Sunday, September 09, 2007

Thinking about Coonelly

I've been reading about Frank Coonelly a lot over the past day or so. I've been trying to figure out who he is, what he does for Major League Baseball, and what that means for the future of the Pirates. Of course, my resources are a bit limited at the present- if you google him one of the first hits that comes up is the FanHouse post I did about him this afternoon.

The first thing I did after reading the requisite links on the first Google page (the only one I haven't linked yet that you should check out if you haven't is a Tim Marchman article in the New York Sun that he allowed Bronx Banter to reprint on their blog) was type his name into the search engine on Basically I just wanted to read a bio and see what this guy looked like (because yes, I'm shallow and like to judge people by looks). I found neither (though there are some pics of him here and here if you're interested). In fact, there's only one hit on all of for Coonelly and it was an article that detailed one of Jason Giambi's many meetings with MLB officials this season (emphasis mine, of course):

Published reports said that Giambi was accompanied to his meeting at 245 Park Avenue in Manhattan by his agent, Arn Tellem, along with lawyer Brian O'Neill and Michael Weiner, a top lawyer for the MLB Players Association. Major League Baseball was represented by Rob Manfred, baseball's executive vice president for labor relations; Frank Coonelly, a senior vice president; and Howard Ganz, an outside counsel.
Seems like interesting company for him to be mixed in with, though it's mainly just a lot of lawyers (which is what Coonelly is, based on his position as labor relations counsel).

I filed that one away, possibly for future reference, and kept on reading. I moved on to the Baseball Primer thread about the move, because, as I'm sure a lot of you know, there's a ton of smart baseball people there that look at things in different ways. So, from what I can tell, Coonelly's position with baseball dealt mostly arbitration hearings, trying to keep the teams to comply with what the league wants to see in draft bonus money (the much ballyhooed "slot money) and free agent contracts. His name and the word "collusion" get tossed around in conjunction a lot. Knowing what Bud Selig thinks about those things, clearly, this is a scary prospect for Pirate fans.

Still, I'm not going to immediately rip this hire and that's for a couple reasons. One is because of something Keith Law wrote in the Primer thread that I was thinking even before I read it:
Coonelly was doing his job by working to improve compliance with MLB recommendations. I don't know why everyone is assuming that that was his personal philosophy, or that he would continue to follow Bud Selig's policies rather than whatever policies his owner wants him to follow.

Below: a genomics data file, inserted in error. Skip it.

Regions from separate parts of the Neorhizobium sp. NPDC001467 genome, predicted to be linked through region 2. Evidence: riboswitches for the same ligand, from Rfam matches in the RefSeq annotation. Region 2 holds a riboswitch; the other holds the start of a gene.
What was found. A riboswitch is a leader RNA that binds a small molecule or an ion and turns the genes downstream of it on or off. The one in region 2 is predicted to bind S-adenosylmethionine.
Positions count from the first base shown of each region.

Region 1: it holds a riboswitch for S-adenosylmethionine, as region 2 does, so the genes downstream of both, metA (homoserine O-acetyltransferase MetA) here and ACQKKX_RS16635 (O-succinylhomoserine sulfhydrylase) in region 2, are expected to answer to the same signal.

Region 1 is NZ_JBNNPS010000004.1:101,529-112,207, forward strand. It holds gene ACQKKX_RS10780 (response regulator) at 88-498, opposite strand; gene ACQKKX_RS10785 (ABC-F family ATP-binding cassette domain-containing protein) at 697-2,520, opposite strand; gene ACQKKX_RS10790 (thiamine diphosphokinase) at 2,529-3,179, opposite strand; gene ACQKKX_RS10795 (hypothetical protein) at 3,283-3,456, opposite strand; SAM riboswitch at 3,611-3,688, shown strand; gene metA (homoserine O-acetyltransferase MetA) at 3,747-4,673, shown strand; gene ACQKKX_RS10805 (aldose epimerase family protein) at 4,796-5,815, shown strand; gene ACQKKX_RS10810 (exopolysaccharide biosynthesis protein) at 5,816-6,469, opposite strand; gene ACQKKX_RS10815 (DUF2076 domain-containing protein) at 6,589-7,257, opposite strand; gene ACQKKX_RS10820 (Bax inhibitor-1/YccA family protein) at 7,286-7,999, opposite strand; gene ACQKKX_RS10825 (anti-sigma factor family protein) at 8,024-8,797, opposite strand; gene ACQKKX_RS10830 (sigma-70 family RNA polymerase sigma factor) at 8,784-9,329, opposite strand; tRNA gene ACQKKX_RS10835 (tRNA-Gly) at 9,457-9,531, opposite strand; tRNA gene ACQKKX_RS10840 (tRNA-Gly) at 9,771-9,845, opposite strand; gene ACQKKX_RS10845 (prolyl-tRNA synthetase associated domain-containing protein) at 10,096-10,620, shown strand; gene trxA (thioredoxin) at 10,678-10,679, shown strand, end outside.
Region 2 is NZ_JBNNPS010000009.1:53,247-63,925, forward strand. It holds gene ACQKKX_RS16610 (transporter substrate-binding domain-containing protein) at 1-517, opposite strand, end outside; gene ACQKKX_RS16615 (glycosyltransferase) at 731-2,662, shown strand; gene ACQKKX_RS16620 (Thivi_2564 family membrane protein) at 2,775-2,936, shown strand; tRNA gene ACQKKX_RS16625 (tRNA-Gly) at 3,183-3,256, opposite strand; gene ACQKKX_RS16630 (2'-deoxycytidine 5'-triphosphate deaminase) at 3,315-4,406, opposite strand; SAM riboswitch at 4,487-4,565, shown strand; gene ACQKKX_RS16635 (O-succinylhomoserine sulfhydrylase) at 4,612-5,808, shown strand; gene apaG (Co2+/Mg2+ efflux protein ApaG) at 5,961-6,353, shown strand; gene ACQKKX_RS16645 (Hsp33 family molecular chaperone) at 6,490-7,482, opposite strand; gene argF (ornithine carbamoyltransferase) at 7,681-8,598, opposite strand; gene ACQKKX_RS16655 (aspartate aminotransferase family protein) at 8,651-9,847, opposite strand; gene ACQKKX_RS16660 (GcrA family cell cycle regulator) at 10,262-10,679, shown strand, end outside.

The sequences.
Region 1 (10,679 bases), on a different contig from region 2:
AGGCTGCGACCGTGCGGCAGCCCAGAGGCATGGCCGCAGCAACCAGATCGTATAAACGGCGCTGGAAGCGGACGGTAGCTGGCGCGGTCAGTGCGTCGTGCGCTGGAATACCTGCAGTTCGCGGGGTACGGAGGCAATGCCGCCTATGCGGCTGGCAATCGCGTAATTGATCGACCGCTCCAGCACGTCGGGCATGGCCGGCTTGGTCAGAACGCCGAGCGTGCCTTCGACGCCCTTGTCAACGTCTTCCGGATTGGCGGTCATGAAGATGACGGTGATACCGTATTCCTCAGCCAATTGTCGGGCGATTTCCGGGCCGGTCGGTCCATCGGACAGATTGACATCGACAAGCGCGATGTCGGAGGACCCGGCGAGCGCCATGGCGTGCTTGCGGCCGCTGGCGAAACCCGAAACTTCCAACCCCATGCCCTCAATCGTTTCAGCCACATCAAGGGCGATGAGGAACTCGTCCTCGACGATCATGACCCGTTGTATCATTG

Clearly, he'll be doing his job in Pittsburgh by doing whatever Nutting asks him to do, but just because he enforces the slot money for Selig doesn't mean he'll adhere to it when he leaves his post with baseball.

Secondly, how could it possibly hurt the Pirates to have a guy that knows the ins and outs of the baseball labor scene running the team? Remember that the PG reported earlier in the summer that the Pirates had more grievances filed against them than any other MLB team. If you didn't read Dejan's analysis of the DL era, this was one quote that stood out to me:
One agent said yesterday, "You never had the feeling that Dave cared about the players, and people in our business knew that. I'm glad to have his number out of my Rolodex."
Now you'll tell me that Coonelly was the one that had DL's back in all of those grievances, but again, that's because it was his job. Someone has to defend the guilty, too. At the very least, Coonelly knows the system inside and out and will keep messy situations like the Salomon Torres saga from taking place and that's a very good thing for the Pirates.

Finally, even if he is a guy that will sit on salaries the way Bud Selig wants them sat on, I don't necessarily see that as a bad thing. Remember, the Pirates' aren't bad because they're cheap. They're bad because under Littlefield and McClatchy, they spent the little money that they did have poorly. They traded Aramis Ramirez and draft poorly because of financial restraints, but they spent $10 million on Jeromy Burnitz and Joe Randa one winter, then traded for Matt Morris and his ginormous contract at the next season's trade deadline.

So what's the bottom line right now? Well, we wanted a baseball guy and we certainly got one. I thought it was strange to see so many GM-type names (Duquette, Garagiola, LaCava) being tossed around in conjunction with the CEO/President position, and Coonelly is clearly not in their mold at all. Every thing I read about him indicates that he's a very, very bright guy and he's got intricate knowledge of the things that you want your CEO to have intricate knowledge of if he's running the baseball operations. Still, I think it's a mistake to give anyone a free pass just because they're not Kevin McClatchy. The potential for this to be a move that just perpetuates the mentality that we're so used to and tired of certainly exists. Early indications are that the Pirates' GM job is a job that a lot of good baseball people would want and thusly, the first proving ground for Coonelly will be who he hires to fill Littlefield's position. Until the cogs in the machine start moving, all we can really do is speculate.